By Jeremy | 07 Jan 2018
A Lesson In Mediocrity
I have been enjoying Sonic games since I got my very own Sega Genesis way back when I was around 7 years old. At that point in time, I thought that Sonic was better than Mario, his main competition in every way. He was faster, had an attitude, and everything about the game was just plain cool to my adolescent eyes. I started to lose interest in the series right after the first Sonic Adventure was released. The 3D Sonic games just didn't have the same magic. Every now and then I would try a new game but I was always left more disappointed than the previous attempt. Earlier this year, the hype surrounding Sonic was at a high I hadn't seen since my childhood. This was all because of the stellar Sonic Mania, which was a critical hit among the press and fans alike. I loved it myself, but this isn't about Sonic Mania. I'm here to tell you about Sonic Forces.
Forces reinforced every fear that I ever had about modern Sonic games. It isn't the failure that Sonic '06 was. It's not littered with glitches and the game performs very well but the parts that make up the whole are a mess of bad game design. It runs from truly awful and boring to fun and fantastic at points. The fantastic bits are just too few and far between to save the game. I would go as far as to say that this game could be the poster child for mediocrity. It's not completely awful but it certainly isn't going to win any awards.
Running Beside The Blue Blur
One of the biggest draws for me when I saw coverage of Forces was the opportunity to create your own character who then joins Sonic and team on their quest to take the world back from Dr. Robotnik. I was very disappointed with the end result. There was a certain novelty to creating an animal avatar that could team up with these characters that I've known for over two decades but it was extremely short-lived.
The character creation mode is as thin as a piece of paper. You choose an animal type, which also dictates your character ability. You choose from things such as a wolf, bird, hedgehog and more. Then you play a short game of dress up. You earn new pieces of clothing over the course of your adventure but none of it ever excited me. I definitely think that this mode will be a hit with the younger crowd but there isn't much there for the average gamer.
A Torturous Tale
In my opinion, Sonic does best when the story is kept to a bare minimum. He's a lot like Mario in that way. He doesn't need a deep story with a ton of exposition. Just show me Dr. Robotnik up to no good and let the game begin. Sonic Mania hit the nail on the head earlier this year and Sonic Forces misses it by a mile.
During the avatar stages, you take control of your custom animal hero and run side by side with Sonic and crew, fist bumping each other along the way. These levels pack the most potential for greatness but fail the hardest. I feel like they lacked focus, probably due to having to design the stages with all possible customization options in mind. During these levels, you traverse lots of branching paths covering a wide range of play styles and combat the baddies with wispons. Wispons grant your character special abilities such as a double jump or lightning whip. While I enjoyed the wispons, I don't think that Sonic Team thought the idea through enough. There are far too many types for the amount of use you get from them.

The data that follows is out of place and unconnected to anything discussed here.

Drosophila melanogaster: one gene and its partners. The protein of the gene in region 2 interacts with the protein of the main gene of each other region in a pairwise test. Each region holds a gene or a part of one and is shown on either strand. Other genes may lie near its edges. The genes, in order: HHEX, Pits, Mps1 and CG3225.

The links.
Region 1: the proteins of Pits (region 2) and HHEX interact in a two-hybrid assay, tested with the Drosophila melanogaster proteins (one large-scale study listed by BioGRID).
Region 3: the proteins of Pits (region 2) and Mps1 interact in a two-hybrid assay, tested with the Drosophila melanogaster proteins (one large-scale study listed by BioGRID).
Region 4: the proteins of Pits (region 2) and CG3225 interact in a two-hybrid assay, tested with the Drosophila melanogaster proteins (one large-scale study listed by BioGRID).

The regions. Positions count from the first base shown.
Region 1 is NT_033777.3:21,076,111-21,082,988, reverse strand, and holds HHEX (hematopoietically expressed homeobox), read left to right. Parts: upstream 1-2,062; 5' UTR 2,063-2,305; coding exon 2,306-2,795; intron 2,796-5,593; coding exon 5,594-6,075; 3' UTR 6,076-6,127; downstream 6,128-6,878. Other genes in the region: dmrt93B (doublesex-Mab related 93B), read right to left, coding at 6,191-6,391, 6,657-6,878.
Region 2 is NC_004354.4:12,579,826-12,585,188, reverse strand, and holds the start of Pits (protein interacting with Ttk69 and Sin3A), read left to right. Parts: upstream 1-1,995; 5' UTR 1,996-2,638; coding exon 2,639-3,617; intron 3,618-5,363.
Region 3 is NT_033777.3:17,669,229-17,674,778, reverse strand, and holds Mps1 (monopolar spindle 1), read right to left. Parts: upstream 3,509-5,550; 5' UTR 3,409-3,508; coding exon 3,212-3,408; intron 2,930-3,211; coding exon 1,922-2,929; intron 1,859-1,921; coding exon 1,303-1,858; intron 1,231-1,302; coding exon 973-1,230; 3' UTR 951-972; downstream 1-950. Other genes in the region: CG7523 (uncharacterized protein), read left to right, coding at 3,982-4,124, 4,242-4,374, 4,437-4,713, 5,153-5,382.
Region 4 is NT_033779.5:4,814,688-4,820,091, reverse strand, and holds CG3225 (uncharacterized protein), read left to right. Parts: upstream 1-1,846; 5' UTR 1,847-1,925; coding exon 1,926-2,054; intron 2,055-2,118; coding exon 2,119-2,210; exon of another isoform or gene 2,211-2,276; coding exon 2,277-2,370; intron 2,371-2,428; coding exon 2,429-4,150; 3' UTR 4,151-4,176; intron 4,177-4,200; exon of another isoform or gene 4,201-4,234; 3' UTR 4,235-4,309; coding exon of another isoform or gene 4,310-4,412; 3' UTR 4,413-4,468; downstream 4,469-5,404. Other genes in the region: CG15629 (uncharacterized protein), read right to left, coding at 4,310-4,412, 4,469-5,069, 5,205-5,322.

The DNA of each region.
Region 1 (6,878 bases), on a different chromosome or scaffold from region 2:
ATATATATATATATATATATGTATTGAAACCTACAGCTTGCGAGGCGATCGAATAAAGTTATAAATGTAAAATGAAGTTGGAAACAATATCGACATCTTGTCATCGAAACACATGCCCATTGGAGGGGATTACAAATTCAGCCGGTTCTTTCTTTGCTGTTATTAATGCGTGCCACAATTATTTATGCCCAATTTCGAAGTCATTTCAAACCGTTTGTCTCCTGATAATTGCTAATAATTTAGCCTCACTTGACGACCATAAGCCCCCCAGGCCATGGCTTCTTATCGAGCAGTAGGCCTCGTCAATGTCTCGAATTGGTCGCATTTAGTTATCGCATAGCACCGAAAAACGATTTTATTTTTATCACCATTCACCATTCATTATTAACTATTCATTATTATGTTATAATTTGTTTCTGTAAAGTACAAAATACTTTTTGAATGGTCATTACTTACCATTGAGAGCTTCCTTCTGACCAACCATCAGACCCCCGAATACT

The stages featuring modern Sonic were the fastest and most insane stages of the game when dumb level design wasn't making me come to a screeching halt. The enemy placement was horrible. Most of the time there was no way of avoiding an obstacle or enemy until giving it a few more tries. Memorization became my best friend. These stages focused on spectacle above all else and really pushed the graphics and performance of the game. When I was moving, I was in awe of everything that was going on onscreen. It was quite the roller coaster ride.
The classic Sonic levels were probably the biggest let down to me personally. There is only a handful of them, and the physics are completely wrong. I felt like I was jumping on the moon in every stage. The jumping feels more like floating and it's very inaccurate. Sometimes the most simple platforming sections would take me countless tries to get right. Good thing the game gives you infinite lives because the controls will surely make you need them. It's bizarre that Sega got this part so wrong after perfecting it in Sonic Mania. I know that that game was made by a different team, but this is Sonic Team, which makes it even more pathetic.
Regardless of the type of stage I played, I felt that the tiniest mistake messed up the entire stage. I lost momentum time and time again. All the levels were short. If you somehow manage to get through a stage without making a mistake, you will easily finish it in 1-2 minutes. Every single stage is like this. I was able to complete the entire game in under 4 hours. That is counting all the times I got frustrated and slowed down by poor controls or level design. The boss fights were the stand out stages in my eyes, but like classic Sonic, there just weren't enough of them.
Sonic Forces isn't a complete bomb but everything it does right gets overshadowed by its flaws. The graphics, sound, and game performance are the best a modern Sonic has ever been. The awful controls and poorly designed levels bring all of that down to nothing. What good is a pretty, nice performing game if it controls like crap and is over before you've had a real chance to dig in? Between the control problems, the game's short length, and boring unlockables, I don't see many gamers getting a lot of mileage out of this one. It didn't even feel like a complete game. It felt like a 40 dollar beta.